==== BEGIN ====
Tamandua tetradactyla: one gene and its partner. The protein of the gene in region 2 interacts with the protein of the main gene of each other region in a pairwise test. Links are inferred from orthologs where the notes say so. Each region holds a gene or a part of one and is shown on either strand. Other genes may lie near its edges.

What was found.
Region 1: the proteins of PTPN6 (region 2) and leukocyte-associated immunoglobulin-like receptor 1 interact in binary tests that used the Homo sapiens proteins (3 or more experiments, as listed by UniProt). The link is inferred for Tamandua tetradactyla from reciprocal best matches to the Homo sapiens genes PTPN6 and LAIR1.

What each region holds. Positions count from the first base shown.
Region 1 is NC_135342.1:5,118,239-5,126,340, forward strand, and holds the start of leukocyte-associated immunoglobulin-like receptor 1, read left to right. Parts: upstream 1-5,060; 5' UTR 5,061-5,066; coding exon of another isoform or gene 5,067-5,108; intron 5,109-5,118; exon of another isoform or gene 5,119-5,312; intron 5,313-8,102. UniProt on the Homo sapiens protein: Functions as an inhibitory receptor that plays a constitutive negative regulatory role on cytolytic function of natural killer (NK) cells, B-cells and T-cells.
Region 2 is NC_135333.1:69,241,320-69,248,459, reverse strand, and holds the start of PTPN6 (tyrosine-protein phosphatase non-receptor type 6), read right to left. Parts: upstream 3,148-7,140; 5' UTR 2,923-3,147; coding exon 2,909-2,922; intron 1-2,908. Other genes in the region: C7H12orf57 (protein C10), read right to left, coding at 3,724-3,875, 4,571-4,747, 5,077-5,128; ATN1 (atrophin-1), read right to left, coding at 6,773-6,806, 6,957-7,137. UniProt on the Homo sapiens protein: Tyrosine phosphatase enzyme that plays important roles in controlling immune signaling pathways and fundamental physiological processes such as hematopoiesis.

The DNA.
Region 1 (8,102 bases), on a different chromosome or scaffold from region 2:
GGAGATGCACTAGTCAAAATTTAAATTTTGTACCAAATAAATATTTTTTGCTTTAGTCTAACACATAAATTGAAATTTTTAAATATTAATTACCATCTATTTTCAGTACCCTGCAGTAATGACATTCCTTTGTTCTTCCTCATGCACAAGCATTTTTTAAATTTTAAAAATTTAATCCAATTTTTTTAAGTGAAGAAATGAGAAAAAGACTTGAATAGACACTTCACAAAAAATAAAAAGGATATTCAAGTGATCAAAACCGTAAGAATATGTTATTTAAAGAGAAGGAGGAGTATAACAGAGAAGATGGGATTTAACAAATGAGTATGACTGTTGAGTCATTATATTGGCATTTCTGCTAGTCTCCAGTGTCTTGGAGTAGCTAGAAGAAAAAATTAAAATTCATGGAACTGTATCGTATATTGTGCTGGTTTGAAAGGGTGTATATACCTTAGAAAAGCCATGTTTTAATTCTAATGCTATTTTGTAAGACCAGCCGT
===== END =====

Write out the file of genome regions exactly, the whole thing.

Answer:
Tamandua tetradactyla: one gene and its partner. The protein of the gene in region 2 interacts with the protein of the main gene of each other region in a pairwise test. Links are inferred from orthologs where the notes say so. Each region holds a gene or a part of one and is shown on either strand. Other genes may lie near its edges.

What was found.
Region 1: the proteins of PTPN6 (region 2) and leukocyte-associated immunoglobulin-like receptor 1 interact in binary tests that used the Homo sapiens proteins (3 or more experiments, as listed by UniProt). The link is inferred for Tamandua tetradactyla from reciprocal best matches to the Homo sapiens genes PTPN6 and LAIR1.

What each region holds. Positions count from the first base shown.
Region 1 is NC_135342.1:5,118,239-5,126,340, forward strand, and holds the start of leukocyte-associated immunoglobulin-like receptor 1, read left to right. Parts: upstream 1-5,060; 5' UTR 5,061-5,066; coding exon of another isoform or gene 5,067-5,108; intron 5,109-5,118; exon of another isoform or gene 5,119-5,312; intron 5,313-8,102. UniProt on the Homo sapiens protein: Functions as an inhibitory receptor that plays a constitutive negative regulatory role on cytolytic function of natural killer (NK) cells, B-cells and T-cells.
Region 2 is NC_135333.1:69,241,320-69,248,459, reverse strand, and holds the start of PTPN6 (tyrosine-protein phosphatase non-receptor type 6), read right to left. Parts: upstream 3,148-7,140; 5' UTR 2,923-3,147; coding exon 2,909-2,922; intron 1-2,908. Other genes in the region: C7H12orf57 (protein C10), read right to left, coding at 3,724-3,875, 4,571-4,747, 5,077-5,128; ATN1 (atrophin-1), read right to left, coding at 6,773-6,806, 6,957-7,137. UniProt on the Homo sapiens protein: Tyrosine phosphatase enzyme that plays important roles in controlling immune signaling pathways and fundamental physiological processes such as hematopoiesis.

The DNA.
Region 1 (8,102 bases), on a different chromosome or scaffold from region 2:
GGAGATGCACTAGTCAAAATTTAAATTTTGTACCAAATAAATATTTTTTGCTTTAGTCTAACACATAAATTGAAATTTTTAAATATTAATTACCATCTATTTTCAGTACCCTGCAGTAATGACATTCCTTTGTTCTTCCTCATGCACAAGCATTTTTTAAATTTTAAAAATTTAATCCAATTTTTTTAAGTGAAGAAATGAGAAAAAGACTTGAATAGACACTTCACAAAAAATAAAAAGGATATTCAAGTGATCAAAACCGTAAGAATATGTTATTTAAAGAGAAGGAGGAGTATAACAGAGAAGATGGGATTTAACAAATGAGTATGACTGTTGAGTCATTATATTGGCATTTCTGCTAGTCTCCAGTGTCTTGGAGTAGCTAGAAGAAAAAATTAAAATTCATGGAACTGTATCGTATATTGTGCTGGTTTGAAAGGGTGTATATACCTTAGAAAAGCCATGTTTTAATTCTAATGCTATTTTGTAAGACCAGCCGT